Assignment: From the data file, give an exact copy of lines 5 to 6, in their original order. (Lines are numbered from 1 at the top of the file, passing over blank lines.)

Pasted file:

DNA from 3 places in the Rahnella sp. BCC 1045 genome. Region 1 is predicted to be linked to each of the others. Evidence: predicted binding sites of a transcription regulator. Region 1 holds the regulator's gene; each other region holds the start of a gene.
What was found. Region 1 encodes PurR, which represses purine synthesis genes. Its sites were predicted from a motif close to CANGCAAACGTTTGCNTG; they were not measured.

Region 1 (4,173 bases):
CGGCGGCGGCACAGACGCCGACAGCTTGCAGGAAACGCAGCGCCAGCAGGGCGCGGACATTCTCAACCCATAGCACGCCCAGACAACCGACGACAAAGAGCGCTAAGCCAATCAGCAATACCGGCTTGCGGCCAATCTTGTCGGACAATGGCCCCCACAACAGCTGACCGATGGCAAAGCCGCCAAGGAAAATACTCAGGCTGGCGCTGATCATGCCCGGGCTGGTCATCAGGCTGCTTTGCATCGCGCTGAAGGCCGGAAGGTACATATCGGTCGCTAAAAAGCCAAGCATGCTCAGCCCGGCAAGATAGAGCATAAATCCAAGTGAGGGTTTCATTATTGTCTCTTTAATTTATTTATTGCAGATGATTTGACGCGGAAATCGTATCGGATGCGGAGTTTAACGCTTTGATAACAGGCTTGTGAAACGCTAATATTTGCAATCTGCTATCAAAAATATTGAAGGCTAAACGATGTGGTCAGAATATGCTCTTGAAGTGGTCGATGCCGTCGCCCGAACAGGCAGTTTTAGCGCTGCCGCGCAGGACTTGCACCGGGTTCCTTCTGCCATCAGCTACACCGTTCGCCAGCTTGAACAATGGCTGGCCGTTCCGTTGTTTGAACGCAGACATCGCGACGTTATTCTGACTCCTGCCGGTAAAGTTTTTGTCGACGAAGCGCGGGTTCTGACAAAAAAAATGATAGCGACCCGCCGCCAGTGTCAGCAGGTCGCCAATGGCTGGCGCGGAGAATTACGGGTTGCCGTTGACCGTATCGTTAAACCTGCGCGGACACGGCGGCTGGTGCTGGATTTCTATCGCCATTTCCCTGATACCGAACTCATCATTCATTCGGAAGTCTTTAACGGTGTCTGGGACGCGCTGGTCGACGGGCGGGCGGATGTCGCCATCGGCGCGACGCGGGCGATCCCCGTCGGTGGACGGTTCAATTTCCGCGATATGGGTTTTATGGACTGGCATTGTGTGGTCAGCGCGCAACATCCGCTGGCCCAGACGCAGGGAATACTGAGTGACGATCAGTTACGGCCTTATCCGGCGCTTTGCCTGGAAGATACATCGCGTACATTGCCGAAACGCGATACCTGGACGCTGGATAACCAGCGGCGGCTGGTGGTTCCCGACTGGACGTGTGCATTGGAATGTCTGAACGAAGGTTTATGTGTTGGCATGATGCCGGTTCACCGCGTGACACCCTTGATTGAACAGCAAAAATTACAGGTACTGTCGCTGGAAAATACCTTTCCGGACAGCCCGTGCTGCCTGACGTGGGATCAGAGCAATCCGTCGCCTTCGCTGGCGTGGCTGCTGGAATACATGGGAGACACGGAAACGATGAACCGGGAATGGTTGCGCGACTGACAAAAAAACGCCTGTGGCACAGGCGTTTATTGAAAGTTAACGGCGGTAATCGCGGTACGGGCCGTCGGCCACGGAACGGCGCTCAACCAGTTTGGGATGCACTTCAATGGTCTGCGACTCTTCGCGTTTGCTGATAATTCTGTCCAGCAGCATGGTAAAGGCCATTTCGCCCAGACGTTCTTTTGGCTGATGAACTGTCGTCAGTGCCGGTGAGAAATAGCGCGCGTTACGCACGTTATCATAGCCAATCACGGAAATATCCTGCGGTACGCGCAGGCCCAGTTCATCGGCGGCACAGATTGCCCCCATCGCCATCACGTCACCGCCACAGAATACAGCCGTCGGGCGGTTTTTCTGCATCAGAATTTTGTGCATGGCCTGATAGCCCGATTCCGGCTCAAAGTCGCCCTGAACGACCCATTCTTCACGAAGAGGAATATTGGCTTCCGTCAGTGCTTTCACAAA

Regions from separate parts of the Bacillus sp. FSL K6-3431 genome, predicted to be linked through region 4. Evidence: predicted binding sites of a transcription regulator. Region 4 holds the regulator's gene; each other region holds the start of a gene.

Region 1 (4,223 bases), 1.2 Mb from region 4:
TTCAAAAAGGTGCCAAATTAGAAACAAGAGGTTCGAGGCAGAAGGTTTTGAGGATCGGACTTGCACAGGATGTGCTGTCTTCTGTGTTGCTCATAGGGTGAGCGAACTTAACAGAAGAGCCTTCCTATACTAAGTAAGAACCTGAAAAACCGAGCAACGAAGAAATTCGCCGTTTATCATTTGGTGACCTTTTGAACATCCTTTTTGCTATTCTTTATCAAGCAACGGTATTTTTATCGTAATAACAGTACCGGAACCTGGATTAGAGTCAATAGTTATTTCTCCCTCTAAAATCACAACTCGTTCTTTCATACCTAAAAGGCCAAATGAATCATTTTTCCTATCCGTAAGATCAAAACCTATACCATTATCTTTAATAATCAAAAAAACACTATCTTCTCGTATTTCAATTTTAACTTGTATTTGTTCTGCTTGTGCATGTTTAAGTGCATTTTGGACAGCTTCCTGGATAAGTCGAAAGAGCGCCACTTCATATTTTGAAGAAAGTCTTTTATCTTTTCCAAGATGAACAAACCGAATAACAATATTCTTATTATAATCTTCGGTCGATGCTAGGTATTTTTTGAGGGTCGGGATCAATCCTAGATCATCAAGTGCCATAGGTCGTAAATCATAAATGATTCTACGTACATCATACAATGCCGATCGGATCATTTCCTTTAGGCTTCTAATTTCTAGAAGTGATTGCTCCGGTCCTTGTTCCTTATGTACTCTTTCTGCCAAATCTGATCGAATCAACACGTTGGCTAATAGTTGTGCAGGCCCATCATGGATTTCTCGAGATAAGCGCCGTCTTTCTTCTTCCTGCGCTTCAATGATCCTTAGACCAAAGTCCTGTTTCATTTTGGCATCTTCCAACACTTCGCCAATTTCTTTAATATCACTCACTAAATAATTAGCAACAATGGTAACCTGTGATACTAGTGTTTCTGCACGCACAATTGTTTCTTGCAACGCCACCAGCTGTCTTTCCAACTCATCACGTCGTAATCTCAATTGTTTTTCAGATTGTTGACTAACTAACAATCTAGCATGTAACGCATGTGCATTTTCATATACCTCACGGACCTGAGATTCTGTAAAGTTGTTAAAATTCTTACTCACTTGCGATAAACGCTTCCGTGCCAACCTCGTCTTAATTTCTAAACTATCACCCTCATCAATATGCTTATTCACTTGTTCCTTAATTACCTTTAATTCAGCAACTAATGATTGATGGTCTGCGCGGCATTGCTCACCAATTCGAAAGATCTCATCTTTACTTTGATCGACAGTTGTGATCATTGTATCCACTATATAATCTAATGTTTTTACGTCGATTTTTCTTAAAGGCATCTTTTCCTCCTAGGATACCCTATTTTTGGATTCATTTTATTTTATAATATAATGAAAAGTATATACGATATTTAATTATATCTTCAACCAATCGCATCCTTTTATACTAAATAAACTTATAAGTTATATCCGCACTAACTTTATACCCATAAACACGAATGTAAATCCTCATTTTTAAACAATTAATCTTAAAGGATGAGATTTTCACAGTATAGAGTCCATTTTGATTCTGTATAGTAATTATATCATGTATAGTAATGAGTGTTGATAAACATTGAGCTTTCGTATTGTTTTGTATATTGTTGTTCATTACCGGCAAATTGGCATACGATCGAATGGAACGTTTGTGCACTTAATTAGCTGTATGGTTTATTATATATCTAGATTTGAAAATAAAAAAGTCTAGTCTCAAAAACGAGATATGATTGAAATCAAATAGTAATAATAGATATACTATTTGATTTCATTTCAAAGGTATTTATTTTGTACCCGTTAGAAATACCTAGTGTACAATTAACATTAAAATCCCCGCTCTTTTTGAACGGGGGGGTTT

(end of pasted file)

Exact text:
Regions from separate parts of the Bacillus sp. FSL K6-3431 genome, predicted to be linked through region 4. Evidence: predicted binding sites of a transcription regulator. Region 4 holds the regulator's gene; each other region holds the start of a gene.

Region 1 (4,223 bases), 1.2 Mb from region 4: